1. A newly developed process to manufacture reference DNA material
In the newly developed process for the manufacture of reference material, cells are genetically modified to have a target sequence inserted in them enabling the number of DNAs containing the target sequence to be counted. The process uses a 96-well plate, which is the most commonly used in genetic testing. The genetically modified cells are counted and delivered from a special bioprinting inkjet head to each of the 96 wells. In the end, the cells are destroyed to extract the DNAs. That way, a reference DNA plate is manufactured with a determined number of DNA molecules in each well. The technology exploits the high-speed droplet delivery of an inkjet head and allows reference material to be produced efficiently, with the number of DNA molecules strictly controlled.

2. Delivering cells from an inkjet head and counting cells in mid-air droplets
Cells are as large as 10 μm and can cause sedimentation and nozzle clogging, so it is not easy to deliver them from a general inkjet head stably. Ricoh has developed a special bioprinting inkjet head for delivering cells. The head has a simple construction without a fluid channel, yet it can deliver fluids in small amounts of solution. Ricoh has also developed a new technology to irradiate the delivered droplets with a pulse laser beam and thus observe the fluorescence of the cells and count the cells in the droplets. The technology enables the droplets to be stably injected into the wells while the cells are counted. Finally, the number of cells can now be strictly controlled.

3. Evaluation of the manufactured reference DNA material
A real-time PCR device was used to evaluate the threshold cycle (the output value of the real-time PCR device, indicating how many times of amplification is required for detection) for 1 to 1,000 DNA molecules. In the range of 100 or fewer molecules, the samples manufactured by bioprinting had better properties than those manufactured by the conventional diluting method because they had a better linearity and less dispersion between repeated measurements. The reference materials manufactured by the newly developed method are expected to enable stricter evaluation and accuracy control of real-time PCR, thermal cyclers, and reagents.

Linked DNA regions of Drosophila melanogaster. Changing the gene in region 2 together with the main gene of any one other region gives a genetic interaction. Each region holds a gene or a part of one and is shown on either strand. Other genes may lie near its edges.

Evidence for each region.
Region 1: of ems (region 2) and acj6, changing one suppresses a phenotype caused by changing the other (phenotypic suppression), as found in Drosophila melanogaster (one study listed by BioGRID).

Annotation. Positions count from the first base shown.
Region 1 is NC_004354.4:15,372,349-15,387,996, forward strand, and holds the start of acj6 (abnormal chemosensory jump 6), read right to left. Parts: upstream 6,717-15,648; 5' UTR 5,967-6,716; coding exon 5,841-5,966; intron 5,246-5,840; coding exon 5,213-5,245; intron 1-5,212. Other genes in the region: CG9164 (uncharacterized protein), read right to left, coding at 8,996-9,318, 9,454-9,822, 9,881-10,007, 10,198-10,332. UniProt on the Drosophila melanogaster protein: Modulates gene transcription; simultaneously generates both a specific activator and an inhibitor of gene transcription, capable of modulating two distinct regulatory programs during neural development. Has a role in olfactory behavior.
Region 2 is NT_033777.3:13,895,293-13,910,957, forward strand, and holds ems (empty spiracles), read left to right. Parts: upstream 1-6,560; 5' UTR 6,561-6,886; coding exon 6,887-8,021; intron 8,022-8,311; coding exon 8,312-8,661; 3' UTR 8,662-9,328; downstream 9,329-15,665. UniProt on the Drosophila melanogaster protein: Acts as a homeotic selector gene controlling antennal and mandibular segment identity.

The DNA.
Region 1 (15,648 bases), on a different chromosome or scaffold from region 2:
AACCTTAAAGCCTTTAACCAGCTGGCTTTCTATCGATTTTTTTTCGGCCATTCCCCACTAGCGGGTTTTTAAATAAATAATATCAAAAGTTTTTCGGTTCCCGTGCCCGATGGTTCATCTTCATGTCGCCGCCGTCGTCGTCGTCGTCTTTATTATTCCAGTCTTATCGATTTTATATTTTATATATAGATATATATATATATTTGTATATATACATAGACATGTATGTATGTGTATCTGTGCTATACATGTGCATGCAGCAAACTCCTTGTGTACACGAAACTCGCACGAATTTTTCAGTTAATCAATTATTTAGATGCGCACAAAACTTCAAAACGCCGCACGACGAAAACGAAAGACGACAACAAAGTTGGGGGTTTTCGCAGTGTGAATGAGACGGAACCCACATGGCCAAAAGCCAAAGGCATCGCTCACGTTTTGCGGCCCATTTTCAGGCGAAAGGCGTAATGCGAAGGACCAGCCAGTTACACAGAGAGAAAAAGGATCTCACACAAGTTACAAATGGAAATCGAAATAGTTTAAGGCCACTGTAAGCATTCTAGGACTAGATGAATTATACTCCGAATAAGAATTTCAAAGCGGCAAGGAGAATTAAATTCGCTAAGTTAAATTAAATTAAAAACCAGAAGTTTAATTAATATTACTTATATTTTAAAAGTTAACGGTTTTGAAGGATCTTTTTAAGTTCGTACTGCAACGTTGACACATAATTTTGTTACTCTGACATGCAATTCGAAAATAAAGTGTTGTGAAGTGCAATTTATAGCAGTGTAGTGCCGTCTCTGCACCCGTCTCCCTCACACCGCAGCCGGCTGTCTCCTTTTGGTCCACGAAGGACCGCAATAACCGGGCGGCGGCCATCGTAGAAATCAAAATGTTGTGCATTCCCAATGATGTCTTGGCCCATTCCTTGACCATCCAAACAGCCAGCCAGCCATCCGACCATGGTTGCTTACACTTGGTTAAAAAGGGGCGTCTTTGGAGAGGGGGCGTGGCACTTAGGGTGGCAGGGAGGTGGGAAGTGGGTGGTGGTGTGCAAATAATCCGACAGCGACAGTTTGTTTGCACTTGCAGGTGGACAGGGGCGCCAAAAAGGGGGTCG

As part of its growth strategy, Ricoh has announced that it will focus its efforts on applied printing, a category where the possibilities of printing technologies expand. Ricoh will continue to utilize its bioprinting technology. Expanding on the new technology to strictly control the number of DNA molecules and arrange the cells, Ricoh will continue to develop element technologies to pattern the cells in two dimensions and to stratify them in three dimensions. Ricoh will create new value in the biomedical field.
Ricoh is committed to providing solutions to healthcare and other social issues by fully using its proprietary technologies through collaboration with its partners.

NARO has been developing and standardizing methods of testing GMO foods in a joint effort with related organizations. In addition to the methods of testing GMO foods, it has been conducting technological development to contribute to the quality control of genetic tests and actively working to globally standardize food test methods using technologies based on molecular biology.
NARO will continue to contribute to society through technological development for the safety and reliability of agricultural products and foods.

FASMAC, since its establishment in 2001, has been developing technologies of Japan’s standard method of analyzing GMO foods and food allergens in a joint effort with the Ministry of Agriculture, Forestry and Fisheries; the Ministry of Health, Labour and Welfare; and their related organizations. The analysis technologies are used in the USA and the People’s Republic of China as well as in Japan.
FASMAC is also positive in globally standardizing the food testing methods using technologies based on molecular biology.
Food safety and security is a socially important proposition. FASMAC will strive to ensure food safety and security with its world-level analysis technologies.